Star Wars Adventures: Forces of Destiny – Rey: The Making of a Hero

Star Wars Adventures: Forces of Destiny – Rey: The Making of a Hero

Star Wars Adventures: Forces of Destiny #2 - Rey Jody Houser (Writer), Arianna Florean (Artist), Adele Matera (Colours), Tom B. Long (Letters) IDW Publishing 10 January, 2018 Star Wars: The Last Jedi may have divided fans, but one thing is for sure: protagonist Rey is definitely a hero of our times. When we first met

Star Wars Adventures: Forces of Destiny #2 – Rey

Jody Houser (Writer), Arianna Florean (Artist), Adele Matera (Colours), Tom B. Long (Letters)
IDW Publishing
10 January, 2018

Star Wars: The Last Jedi may have divided fans, but one thing is for sure: protagonist Rey is definitely a hero of our times. When we first met Rey in 2015’s The Force Awakens, she was nothing but a scavenger, living from day to day on appallingly meagre rations. We barely heard her speak until she encountered BB-8, at which point her life took a much more epic turn.

IDW’s Forces of Destiny series began with Leia and now revisits Rey’s past on Jakku. This day-in-the-life story expands on the animated short about Rey and shows us what goes on in her head.

Star Wars Force of Destiny 2 Rey IDW Publishing Cover A

Following Rey’s rescue of BB-8 from the mercenary Teedo, we relive the scenes from her first appearance, this time juxtaposed with her thoughts – of loneliness, of purpose, of her hope for the future. As Rey is leading BB-8 to her ‘home’, they encounter a nightwatcher worm, which feeds on junk technology. Rey manages to protect BB-8, but this is hardly the last danger the two will encounter. Teedo is still after BB-8 and enlists a horde of goons to assist him. Rey needs to keep BB-8 safe, protect herself and teach Teedo a lesson.

Unlike the Leia story, which made her more of a damsel in distress for some reason, Rey has much more agency here. She is undoubtedly the hero of this story, ably aided by BB-8. But, ultimately, it is her actions and decisions that keep them safe. I love that writer Jody Houser chose to centre the story on Rey and BB-8’s relationship. Their dynamic in The Force Awakens was charming and such an enjoyable part of the film. The Last Jedi definitely suffered by keeping them apart, and also reducing BB-8’s role in general.

Houser’s writing shows a depth of understanding that I felt was missing in the Leia issue. Rey’s story does not centre entirely on her heroics; it functions as a means to build her as an empathetic human being. As we know, Rey has been dealt a bad hand in life, abandoned on a desolate planet in the middle of nowhere, fending for herself since she was a child. But her circumstances haven’t taken away her inherent goodness. When the nightwatcher worm attacks Rey and BB-8, she does her best to escape the creature without hurting it too much. Once they reach a safe distance from the beast, Rey chucks some of her precious junk at it so that the creature has something to feed itself. After all, Rey knows what it is like to stay hungry.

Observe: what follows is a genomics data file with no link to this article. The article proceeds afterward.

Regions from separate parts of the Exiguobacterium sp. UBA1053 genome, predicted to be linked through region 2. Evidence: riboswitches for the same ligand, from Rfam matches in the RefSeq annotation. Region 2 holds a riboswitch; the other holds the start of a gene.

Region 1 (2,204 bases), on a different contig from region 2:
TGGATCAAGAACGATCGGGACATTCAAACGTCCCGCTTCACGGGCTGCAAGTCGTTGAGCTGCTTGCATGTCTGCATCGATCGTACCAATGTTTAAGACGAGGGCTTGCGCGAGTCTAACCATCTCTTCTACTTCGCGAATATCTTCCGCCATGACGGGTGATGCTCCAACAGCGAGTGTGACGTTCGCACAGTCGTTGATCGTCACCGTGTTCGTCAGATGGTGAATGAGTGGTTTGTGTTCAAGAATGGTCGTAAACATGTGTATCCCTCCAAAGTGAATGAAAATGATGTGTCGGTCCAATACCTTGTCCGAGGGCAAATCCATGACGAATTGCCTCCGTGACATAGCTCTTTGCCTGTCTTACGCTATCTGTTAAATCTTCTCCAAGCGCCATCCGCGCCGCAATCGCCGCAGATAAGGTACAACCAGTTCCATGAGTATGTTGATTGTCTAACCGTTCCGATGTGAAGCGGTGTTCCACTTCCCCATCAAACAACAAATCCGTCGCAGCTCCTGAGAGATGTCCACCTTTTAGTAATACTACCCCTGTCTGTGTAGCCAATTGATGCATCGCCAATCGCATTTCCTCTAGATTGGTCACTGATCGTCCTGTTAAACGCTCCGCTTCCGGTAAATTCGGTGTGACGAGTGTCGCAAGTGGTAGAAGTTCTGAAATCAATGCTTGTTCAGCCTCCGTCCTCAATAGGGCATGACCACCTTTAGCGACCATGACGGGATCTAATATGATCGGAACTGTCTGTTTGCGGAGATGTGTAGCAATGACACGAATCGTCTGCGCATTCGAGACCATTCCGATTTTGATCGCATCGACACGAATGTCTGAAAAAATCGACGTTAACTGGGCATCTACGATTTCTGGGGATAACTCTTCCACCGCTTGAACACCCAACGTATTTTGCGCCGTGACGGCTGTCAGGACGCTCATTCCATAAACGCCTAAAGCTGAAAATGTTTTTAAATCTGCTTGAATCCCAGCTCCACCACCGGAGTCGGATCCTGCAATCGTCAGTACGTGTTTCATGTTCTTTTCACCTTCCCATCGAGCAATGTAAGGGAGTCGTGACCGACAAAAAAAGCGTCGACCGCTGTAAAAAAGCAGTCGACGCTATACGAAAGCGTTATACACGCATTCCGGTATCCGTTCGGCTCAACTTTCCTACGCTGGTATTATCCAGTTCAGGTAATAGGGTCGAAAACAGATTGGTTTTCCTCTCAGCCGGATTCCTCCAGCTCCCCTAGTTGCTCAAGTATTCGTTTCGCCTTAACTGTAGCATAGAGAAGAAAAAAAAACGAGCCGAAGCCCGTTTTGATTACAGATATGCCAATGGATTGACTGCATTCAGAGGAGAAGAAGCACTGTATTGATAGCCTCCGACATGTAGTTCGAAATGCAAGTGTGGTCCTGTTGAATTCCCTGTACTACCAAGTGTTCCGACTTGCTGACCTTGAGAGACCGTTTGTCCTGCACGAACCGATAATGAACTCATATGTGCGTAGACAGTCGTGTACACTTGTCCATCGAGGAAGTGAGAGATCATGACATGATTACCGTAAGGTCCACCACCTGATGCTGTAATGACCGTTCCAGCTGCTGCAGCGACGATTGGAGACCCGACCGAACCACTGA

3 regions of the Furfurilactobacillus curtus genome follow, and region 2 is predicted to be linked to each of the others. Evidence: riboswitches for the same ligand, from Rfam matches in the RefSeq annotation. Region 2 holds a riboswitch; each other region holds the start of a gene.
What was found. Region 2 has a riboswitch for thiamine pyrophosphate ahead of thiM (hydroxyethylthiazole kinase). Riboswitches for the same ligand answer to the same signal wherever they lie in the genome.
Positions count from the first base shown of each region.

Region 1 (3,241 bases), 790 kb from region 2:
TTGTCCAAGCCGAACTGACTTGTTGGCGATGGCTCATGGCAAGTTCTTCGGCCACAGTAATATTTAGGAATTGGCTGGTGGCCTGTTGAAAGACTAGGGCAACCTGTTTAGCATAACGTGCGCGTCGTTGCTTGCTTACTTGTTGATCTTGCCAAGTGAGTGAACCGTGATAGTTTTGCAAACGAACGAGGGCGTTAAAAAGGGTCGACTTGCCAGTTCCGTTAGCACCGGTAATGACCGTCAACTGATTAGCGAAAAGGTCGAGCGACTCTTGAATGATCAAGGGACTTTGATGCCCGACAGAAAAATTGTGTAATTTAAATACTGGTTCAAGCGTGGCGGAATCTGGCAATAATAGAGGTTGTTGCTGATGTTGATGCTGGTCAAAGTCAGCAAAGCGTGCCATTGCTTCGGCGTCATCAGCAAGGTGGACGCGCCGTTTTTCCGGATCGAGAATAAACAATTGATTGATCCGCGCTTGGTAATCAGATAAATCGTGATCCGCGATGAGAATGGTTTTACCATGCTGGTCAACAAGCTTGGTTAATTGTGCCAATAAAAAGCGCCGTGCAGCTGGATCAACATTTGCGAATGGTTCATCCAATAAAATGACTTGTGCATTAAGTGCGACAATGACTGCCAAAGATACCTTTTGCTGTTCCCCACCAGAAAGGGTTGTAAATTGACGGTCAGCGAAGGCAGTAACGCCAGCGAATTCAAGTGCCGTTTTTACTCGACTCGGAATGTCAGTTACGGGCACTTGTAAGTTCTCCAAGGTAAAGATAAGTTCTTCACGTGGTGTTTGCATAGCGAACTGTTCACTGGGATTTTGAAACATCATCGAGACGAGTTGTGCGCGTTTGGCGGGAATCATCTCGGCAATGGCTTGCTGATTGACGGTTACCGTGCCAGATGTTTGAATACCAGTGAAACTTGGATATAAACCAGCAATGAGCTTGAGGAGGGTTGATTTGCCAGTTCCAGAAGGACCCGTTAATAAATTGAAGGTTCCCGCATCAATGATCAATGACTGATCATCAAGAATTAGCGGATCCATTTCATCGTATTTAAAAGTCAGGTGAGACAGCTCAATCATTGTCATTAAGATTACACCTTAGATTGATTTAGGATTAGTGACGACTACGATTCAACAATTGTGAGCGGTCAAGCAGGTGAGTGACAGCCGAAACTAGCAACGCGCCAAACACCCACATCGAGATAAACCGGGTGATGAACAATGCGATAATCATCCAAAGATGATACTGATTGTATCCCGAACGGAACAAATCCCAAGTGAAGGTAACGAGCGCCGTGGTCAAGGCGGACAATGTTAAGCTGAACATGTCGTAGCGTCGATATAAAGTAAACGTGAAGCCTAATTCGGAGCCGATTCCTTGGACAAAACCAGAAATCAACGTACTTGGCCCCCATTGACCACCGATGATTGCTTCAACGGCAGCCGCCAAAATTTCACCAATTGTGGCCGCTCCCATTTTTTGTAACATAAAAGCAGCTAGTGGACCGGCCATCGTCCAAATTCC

Star Wars Force of Destiny 2 Rey IDW Publishing Page 12

Not the friendliest worm around Jakku.

This is a minor quibble and it does not affect one’s reading of the story in any way, but I would have liked to see a translation of what BB-8 says. We cannot understand the astromech droids in the films but it would be nice if the comic books could give us some insight into their thoughts.  After all, being shunted from one human to another cannot be much fun. Knowing what BB-8 says would give us an idea of what drew it to Rey and why it so quickly trusted her with finding its master. In the films, their feelings are implied through the intonations of their individual beeps, which doesn’t translate onto the page.

The art here is similar to the first issue and faithful to the Forces of Destiny animated shorts. Arianna Florean has said that she did a great deal of research so her art was in sync with the series. I would still prefer if the characters looked like their film counterparts but, at this point, I am resigned to this stylistic choice. Unlike in issue #1 where Leia was drawn as wide-eyed and cute in an obvious effort to cater to younger audiences, Rey is drawn more proportionately. There is no attempt made to cute-ify the characters, not even BB-8. Whether this slight inconsistency will bother readers, I am not sure. It actually took me a moment to realise the difference so it may not be immediately obvious. If I had to choose between the two styles, I would say I prefer the art in this issue as it is less whimsical.

Star Wars Adventures: Forces of Destiny is already getting stronger and issue #2 is a solid all-round effort. Houser, Florean, and the rest of the creative team are faithful to Rey’s character and have given us a short but sweet tale full of heart. I am looking forward to the next issue to see what adventures Hera gets up to.

Louis Skye
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